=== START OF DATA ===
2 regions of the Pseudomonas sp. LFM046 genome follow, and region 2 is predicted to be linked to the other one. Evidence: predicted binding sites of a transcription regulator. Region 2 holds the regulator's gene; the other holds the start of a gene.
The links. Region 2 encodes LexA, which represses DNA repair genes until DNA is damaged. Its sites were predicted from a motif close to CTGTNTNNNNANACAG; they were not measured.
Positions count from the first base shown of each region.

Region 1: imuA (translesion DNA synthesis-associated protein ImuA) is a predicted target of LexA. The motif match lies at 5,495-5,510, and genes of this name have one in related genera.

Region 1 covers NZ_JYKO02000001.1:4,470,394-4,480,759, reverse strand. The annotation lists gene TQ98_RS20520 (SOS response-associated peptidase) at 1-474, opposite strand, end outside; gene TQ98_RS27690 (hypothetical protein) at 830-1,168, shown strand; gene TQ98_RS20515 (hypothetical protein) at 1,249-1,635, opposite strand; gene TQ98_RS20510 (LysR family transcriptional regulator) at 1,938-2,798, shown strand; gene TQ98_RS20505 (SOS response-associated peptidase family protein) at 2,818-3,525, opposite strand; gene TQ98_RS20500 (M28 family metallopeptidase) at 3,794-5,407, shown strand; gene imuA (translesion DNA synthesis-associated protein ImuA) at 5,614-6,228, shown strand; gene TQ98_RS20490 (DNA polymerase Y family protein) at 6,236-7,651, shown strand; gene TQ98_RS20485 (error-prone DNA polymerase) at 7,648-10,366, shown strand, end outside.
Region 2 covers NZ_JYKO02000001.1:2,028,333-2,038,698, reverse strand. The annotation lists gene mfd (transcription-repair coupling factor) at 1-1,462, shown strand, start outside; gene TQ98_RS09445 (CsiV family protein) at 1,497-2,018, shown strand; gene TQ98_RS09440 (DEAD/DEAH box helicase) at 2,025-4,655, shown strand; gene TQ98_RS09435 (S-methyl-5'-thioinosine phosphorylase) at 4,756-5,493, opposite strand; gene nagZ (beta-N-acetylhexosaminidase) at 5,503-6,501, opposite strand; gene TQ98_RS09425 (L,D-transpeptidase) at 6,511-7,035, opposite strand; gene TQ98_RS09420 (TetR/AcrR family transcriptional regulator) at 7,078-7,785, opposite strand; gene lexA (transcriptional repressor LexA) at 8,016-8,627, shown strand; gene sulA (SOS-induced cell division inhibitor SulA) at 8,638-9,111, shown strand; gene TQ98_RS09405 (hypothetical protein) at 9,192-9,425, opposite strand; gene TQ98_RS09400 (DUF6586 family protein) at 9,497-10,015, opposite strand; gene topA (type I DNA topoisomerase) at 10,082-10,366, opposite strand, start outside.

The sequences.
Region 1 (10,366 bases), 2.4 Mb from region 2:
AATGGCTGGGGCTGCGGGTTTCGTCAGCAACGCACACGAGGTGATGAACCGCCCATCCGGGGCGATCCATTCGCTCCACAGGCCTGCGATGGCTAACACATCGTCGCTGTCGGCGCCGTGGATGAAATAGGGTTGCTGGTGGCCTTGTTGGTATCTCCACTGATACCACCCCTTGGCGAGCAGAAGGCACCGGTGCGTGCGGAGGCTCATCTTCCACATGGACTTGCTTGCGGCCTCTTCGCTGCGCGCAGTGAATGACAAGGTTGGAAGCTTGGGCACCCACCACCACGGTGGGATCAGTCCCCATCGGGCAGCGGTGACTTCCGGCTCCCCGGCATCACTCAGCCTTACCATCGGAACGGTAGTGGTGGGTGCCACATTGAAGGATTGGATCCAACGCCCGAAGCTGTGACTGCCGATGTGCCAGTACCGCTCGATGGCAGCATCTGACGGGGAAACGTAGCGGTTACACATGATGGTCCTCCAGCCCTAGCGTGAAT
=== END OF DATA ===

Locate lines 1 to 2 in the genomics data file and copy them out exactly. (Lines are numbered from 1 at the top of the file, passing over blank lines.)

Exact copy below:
2 regions of the Pseudomonas sp. LFM046 genome follow, and region 2 is predicted to be linked to the other one. Evidence: predicted binding sites of a transcription regulator. Region 2 holds the regulator's gene; the other holds the start of a gene.
The links. Region 2 encodes LexA, which represses DNA repair genes until DNA is damaged. Its sites were predicted from a motif close to CTGTNTNNNNANACAG; they were not measured.